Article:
Brave Student Breaches Behavioral TestBy Cherilyn Bacon Eagar On Apr 5, 2014 Comments Off on Brave Student Breaches Behavioral Test
Recently a Utah student took screen shots of a common core statewide test, and it went viral across the Internet. Now the Utah State Office of Education is threatening teachers, students and parents alike.
That student saw a question that she believed was inappropriate on a BEHAVIORAL test. It was her duty to document it and report it, because that’s a violation of state law.
Now the state Office of Education claims it’s a breach of copyright.
Actually, an excerpt of copyrighted material can be used under “fair use” copyright laws without copyright permission, as long as it’s not copied in its entirety. Section 107 of the copyright law identifies limitations and itemizes purposes for which excerpts may be used. It includes for purposes of criticism, comment, news reporting, education and research.
The Utah State Office of Education may also want to review that Section 107 of the US Copyright law.
I got a call from an attorney once for publishing a portion of a segment of the Doug Wright show on my blog site, and was informed that I had violated copyright law. I took it down temporarily and then called my attorney. He told me I was entirely within my rights to publish that excerpt. So I put it back up.
Something is terribly flawed with this picture that the USOE is behaving like the Gestapo. So here are the screenshots, for purposes of criticism, comment, news reporting, education and research:
What is a SAGE Test?
SAGE is published by AIR, a behavioral testing company. Behavioral and attitudinal tests and surveys are ILLEGAL to administer in the state of Utah without disclosing to the parents that they are behavioral and attitudinal and not solely academic in the first place. I know. I helped draft that law in 1994 titled the Utah Family and Education Right of Privacy Act. Utah’s FERPA.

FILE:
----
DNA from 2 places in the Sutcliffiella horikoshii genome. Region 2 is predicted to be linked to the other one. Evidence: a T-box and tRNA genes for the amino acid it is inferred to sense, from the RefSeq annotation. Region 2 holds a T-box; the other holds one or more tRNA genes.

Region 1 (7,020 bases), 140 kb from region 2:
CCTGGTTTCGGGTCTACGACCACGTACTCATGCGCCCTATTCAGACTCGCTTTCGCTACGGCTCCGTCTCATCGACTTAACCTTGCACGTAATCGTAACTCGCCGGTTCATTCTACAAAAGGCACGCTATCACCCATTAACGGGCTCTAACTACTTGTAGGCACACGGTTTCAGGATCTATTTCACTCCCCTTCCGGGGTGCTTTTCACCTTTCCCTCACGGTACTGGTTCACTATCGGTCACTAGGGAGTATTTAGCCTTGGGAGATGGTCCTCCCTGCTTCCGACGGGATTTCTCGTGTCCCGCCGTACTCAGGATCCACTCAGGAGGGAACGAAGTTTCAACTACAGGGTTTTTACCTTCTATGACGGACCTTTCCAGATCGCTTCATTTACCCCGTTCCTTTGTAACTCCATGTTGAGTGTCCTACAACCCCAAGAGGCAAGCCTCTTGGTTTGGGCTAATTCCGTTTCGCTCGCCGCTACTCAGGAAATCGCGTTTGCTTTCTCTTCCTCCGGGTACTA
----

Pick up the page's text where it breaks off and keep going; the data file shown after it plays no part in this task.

While the question itself is not one of the more egregious questions we’ve ever encountered in a government-funded classroom, the screen shots prove that it IS indeed a behavioral/attitudinal test.
What is more egregious is that the school interrogated the student, threatened the student’s career and college entrance, again, without notifying the parents. Second infraction.
This family might consider filing a lawsuit against the USOE, on behalf of Utah’s students, if they haven’t already done so, especially knowing the results are being tracked, with NO privacy.
The principal ought to be fired for assuming his position carried the legal authority over whether that student could take a college entrance exam or not. A haughty bunch they can be, evidence of our having given to them far too much power with little accountability directly to the taxpayers who are funding them.
Moreover, if the Utah State Office of Education is so concerned about breach of test security, wouldn’t its first line of defense be to pull the test entirely, as that security has now been damaged?
In addition, the USOE might swallow its own medicine and follow its own character standards and stop bullying its teachers, parents and students alike.
Here’s one of life’s most important axioms: If students, parents and teachers act like weaklings on THIS school playground, they will continue to be bullied.
Three cheers for this student and her parents for teaching her to question boldly.